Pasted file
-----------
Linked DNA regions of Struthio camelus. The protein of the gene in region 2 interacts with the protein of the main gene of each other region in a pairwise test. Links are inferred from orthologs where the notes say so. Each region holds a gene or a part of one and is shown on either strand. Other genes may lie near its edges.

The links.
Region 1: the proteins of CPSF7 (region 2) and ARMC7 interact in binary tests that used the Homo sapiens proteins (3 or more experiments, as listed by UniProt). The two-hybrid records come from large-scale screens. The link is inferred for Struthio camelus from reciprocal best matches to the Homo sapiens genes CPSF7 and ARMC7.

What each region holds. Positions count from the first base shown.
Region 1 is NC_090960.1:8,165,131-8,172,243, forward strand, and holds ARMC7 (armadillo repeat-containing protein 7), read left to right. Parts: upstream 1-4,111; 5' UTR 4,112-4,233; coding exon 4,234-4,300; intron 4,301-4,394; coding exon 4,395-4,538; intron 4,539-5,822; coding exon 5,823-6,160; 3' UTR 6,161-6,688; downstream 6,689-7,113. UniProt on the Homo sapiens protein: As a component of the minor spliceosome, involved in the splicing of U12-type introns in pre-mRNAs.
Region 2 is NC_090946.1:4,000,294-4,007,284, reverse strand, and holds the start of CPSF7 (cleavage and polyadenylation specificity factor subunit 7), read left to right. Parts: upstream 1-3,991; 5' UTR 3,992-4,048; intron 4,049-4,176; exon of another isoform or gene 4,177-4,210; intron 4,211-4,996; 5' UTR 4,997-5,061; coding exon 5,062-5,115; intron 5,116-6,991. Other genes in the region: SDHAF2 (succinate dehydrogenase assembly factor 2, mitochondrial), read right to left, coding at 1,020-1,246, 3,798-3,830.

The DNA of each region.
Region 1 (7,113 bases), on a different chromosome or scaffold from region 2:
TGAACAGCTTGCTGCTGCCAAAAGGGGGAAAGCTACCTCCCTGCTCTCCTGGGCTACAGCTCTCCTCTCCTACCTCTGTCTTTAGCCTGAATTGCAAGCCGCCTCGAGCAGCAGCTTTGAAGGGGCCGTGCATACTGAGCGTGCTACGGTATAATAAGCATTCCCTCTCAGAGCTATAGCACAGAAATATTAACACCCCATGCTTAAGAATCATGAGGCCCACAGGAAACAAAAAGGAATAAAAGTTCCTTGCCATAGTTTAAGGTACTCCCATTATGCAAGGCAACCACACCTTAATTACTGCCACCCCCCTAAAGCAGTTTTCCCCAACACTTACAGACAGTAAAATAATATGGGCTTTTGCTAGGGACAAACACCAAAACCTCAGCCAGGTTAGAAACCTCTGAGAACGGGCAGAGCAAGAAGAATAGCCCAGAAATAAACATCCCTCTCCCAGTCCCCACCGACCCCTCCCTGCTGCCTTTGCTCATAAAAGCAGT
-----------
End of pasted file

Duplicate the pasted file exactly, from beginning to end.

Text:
Linked DNA regions of Struthio camelus. The protein of the gene in region 2 interacts with the protein of the main gene of each other region in a pairwise test. Links are inferred from orthologs where the notes say so. Each region holds a gene or a part of one and is shown on either strand. Other genes may lie near its edges.

The links.
Region 1: the proteins of CPSF7 (region 2) and ARMC7 interact in binary tests that used the Homo sapiens proteins (3 or more experiments, as listed by UniProt). The two-hybrid records come from large-scale screens. The link is inferred for Struthio camelus from reciprocal best matches to the Homo sapiens genes CPSF7 and ARMC7.

What each region holds. Positions count from the first base shown.
Region 1 is NC_090960.1:8,165,131-8,172,243, forward strand, and holds ARMC7 (armadillo repeat-containing protein 7), read left to right. Parts: upstream 1-4,111; 5' UTR 4,112-4,233; coding exon 4,234-4,300; intron 4,301-4,394; coding exon 4,395-4,538; intron 4,539-5,822; coding exon 5,823-6,160; 3' UTR 6,161-6,688; downstream 6,689-7,113. UniProt on the Homo sapiens protein: As a component of the minor spliceosome, involved in the splicing of U12-type introns in pre-mRNAs.
Region 2 is NC_090946.1:4,000,294-4,007,284, reverse strand, and holds the start of CPSF7 (cleavage and polyadenylation specificity factor subunit 7), read left to right. Parts: upstream 1-3,991; 5' UTR 3,992-4,048; intron 4,049-4,176; exon of another isoform or gene 4,177-4,210; intron 4,211-4,996; 5' UTR 4,997-5,061; coding exon 5,062-5,115; intron 5,116-6,991. Other genes in the region: SDHAF2 (succinate dehydrogenase assembly factor 2, mitochondrial), read right to left, coding at 1,020-1,246, 3,798-3,830.

The DNA of each region.
Region 1 (7,113 bases), on a different chromosome or scaffold from region 2:
TGAACAGCTTGCTGCTGCCAAAAGGGGGAAAGCTACCTCCCTGCTCTCCTGGGCTACAGCTCTCCTCTCCTACCTCTGTCTTTAGCCTGAATTGCAAGCCGCCTCGAGCAGCAGCTTTGAAGGGGCCGTGCATACTGAGCGTGCTACGGTATAATAAGCATTCCCTCTCAGAGCTATAGCACAGAAATATTAACACCCCATGCTTAAGAATCATGAGGCCCACAGGAAACAAAAAGGAATAAAAGTTCCTTGCCATAGTTTAAGGTACTCCCATTATGCAAGGCAACCACACCTTAATTACTGCCACCCCCCTAAAGCAGTTTTCCCCAACACTTACAGACAGTAAAATAATATGGGCTTTTGCTAGGGACAAACACCAAAACCTCAGCCAGGTTAGAAACCTCTGAGAACGGGCAGAGCAAGAAGAATAGCCCAGAAATAAACATCCCTCTCCCAGTCCCCACCGACCCCTCCCTGCTGCCTTTGCTCATAAAAGCAGT